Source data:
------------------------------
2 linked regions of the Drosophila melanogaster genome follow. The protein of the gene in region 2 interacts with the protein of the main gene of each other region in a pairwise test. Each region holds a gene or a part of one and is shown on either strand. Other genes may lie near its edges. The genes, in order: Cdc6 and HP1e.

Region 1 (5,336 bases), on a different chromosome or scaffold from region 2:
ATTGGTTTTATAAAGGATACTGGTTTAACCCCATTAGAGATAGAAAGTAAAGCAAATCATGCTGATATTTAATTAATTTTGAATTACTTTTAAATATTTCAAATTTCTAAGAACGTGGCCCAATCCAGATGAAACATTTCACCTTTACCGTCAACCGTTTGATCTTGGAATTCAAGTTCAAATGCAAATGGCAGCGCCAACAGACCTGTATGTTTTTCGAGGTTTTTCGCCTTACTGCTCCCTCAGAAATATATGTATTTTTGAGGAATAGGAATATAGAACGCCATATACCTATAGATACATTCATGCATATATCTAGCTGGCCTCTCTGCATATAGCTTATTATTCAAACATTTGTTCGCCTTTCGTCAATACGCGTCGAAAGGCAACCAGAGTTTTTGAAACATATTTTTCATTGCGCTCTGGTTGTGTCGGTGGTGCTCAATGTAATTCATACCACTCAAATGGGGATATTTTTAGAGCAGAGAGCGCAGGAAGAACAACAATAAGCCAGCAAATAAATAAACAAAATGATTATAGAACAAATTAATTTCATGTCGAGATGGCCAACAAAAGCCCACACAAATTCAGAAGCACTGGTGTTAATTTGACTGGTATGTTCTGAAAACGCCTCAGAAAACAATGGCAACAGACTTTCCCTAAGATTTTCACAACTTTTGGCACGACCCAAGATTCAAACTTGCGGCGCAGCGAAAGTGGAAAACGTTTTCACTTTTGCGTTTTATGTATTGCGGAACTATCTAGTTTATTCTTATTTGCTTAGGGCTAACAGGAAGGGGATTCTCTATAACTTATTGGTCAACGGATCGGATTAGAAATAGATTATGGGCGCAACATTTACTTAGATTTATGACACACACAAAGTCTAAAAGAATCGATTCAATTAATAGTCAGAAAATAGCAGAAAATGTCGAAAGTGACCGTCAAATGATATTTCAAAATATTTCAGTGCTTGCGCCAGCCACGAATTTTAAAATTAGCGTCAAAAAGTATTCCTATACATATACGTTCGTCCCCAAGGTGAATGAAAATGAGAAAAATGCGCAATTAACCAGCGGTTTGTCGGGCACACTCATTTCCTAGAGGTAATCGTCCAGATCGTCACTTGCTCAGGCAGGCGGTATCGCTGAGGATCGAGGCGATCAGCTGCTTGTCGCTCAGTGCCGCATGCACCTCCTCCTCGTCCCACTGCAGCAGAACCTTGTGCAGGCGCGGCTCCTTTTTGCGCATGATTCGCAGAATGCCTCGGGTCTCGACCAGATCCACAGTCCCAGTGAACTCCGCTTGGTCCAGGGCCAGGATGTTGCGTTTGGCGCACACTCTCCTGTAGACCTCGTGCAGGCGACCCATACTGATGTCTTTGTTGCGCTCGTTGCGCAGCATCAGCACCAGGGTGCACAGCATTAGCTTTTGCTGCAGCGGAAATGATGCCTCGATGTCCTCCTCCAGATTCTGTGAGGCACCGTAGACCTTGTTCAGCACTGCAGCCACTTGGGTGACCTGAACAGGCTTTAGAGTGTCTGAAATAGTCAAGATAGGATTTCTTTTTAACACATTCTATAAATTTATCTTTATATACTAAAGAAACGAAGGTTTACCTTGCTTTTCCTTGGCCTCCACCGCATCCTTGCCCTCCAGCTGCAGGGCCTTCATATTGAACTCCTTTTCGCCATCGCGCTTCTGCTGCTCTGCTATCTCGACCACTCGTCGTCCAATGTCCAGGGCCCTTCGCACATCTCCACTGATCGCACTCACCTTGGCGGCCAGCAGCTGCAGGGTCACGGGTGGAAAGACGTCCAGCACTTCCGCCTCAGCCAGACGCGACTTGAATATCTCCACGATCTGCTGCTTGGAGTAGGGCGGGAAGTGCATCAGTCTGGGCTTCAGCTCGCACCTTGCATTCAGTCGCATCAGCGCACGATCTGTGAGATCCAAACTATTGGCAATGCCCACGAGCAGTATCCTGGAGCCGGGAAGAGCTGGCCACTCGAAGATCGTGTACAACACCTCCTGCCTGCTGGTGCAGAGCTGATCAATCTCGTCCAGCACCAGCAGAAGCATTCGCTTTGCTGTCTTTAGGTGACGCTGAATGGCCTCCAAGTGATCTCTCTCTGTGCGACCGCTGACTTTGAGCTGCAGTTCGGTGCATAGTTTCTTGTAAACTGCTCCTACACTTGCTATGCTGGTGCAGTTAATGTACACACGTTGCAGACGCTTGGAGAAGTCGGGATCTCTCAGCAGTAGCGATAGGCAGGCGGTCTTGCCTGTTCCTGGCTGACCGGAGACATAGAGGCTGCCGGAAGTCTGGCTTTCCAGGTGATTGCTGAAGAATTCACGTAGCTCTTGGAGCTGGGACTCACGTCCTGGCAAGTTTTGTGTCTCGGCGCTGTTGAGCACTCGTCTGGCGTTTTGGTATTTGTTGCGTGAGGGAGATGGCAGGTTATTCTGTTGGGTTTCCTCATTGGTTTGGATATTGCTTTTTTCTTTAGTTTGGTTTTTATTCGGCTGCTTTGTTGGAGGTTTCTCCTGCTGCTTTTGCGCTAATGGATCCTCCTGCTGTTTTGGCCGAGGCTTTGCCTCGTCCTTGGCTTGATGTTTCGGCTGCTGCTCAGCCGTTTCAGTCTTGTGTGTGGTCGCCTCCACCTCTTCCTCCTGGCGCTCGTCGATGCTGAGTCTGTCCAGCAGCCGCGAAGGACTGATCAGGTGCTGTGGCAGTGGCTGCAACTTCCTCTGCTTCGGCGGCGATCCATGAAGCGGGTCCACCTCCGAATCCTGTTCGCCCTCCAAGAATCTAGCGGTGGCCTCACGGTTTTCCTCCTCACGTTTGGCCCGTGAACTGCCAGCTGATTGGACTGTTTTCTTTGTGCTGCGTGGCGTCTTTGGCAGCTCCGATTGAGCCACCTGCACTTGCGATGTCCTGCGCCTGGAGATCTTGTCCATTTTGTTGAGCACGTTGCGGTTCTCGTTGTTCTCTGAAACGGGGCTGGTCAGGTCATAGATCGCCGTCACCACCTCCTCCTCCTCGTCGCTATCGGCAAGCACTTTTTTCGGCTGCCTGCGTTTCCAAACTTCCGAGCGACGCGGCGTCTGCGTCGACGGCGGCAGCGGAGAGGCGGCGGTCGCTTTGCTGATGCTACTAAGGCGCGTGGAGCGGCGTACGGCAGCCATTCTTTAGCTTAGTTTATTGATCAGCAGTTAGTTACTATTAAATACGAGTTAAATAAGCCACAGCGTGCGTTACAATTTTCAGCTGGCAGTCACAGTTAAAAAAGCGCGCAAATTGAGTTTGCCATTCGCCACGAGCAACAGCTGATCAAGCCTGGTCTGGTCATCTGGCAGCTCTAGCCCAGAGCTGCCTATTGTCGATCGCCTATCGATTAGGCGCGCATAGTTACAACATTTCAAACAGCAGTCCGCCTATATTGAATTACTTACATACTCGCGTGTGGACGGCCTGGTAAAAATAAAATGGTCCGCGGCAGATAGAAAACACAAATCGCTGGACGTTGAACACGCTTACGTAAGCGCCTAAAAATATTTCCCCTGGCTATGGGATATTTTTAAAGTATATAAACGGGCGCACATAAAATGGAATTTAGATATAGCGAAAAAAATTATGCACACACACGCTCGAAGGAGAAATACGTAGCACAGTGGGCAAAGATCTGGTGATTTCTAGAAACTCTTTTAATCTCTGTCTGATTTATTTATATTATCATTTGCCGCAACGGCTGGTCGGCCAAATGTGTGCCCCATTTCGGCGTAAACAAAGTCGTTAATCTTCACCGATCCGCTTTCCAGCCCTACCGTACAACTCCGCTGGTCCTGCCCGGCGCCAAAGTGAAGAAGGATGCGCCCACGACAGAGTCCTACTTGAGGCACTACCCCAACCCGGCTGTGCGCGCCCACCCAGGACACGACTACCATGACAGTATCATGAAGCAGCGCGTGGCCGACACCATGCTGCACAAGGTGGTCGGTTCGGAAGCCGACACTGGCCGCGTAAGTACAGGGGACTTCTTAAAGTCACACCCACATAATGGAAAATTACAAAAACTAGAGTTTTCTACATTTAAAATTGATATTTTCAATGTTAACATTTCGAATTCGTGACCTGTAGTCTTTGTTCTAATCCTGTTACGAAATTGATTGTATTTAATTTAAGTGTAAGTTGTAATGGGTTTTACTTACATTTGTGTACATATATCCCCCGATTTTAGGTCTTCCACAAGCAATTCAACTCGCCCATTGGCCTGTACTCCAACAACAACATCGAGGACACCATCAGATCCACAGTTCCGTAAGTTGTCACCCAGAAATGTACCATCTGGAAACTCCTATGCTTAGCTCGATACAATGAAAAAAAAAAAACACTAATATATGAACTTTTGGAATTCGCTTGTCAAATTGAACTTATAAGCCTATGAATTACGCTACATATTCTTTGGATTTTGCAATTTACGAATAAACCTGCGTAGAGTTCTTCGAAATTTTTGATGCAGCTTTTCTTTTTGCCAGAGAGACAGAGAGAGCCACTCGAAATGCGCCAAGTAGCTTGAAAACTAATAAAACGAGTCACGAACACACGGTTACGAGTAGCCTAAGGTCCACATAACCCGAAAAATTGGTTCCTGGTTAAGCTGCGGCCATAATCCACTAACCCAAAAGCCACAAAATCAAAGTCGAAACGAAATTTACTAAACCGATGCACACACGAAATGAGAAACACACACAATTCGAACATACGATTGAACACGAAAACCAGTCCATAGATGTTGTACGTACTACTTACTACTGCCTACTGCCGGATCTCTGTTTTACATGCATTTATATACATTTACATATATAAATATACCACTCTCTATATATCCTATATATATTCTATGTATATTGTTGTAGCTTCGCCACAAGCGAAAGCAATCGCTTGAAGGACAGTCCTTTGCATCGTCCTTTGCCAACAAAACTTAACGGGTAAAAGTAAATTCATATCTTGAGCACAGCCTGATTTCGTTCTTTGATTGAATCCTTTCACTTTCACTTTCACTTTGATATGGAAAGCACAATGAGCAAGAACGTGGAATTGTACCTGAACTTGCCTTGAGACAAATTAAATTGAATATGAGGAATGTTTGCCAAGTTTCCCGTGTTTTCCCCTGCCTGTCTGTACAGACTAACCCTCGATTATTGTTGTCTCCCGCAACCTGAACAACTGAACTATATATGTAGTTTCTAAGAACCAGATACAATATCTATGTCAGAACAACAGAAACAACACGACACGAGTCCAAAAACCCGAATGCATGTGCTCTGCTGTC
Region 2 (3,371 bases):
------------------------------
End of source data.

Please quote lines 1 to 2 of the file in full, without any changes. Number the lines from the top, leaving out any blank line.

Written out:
2 linked regions of the Drosophila melanogaster genome follow. The protein of the gene in region 2 interacts with the protein of the main gene of each other region in a pairwise test. Each region holds a gene or a part of one and is shown on either strand. Other genes may lie near its edges. The genes, in order: Cdc6 and HP1e.

Region 1 (5,336 bases), on a different chromosome or scaffold from region 2: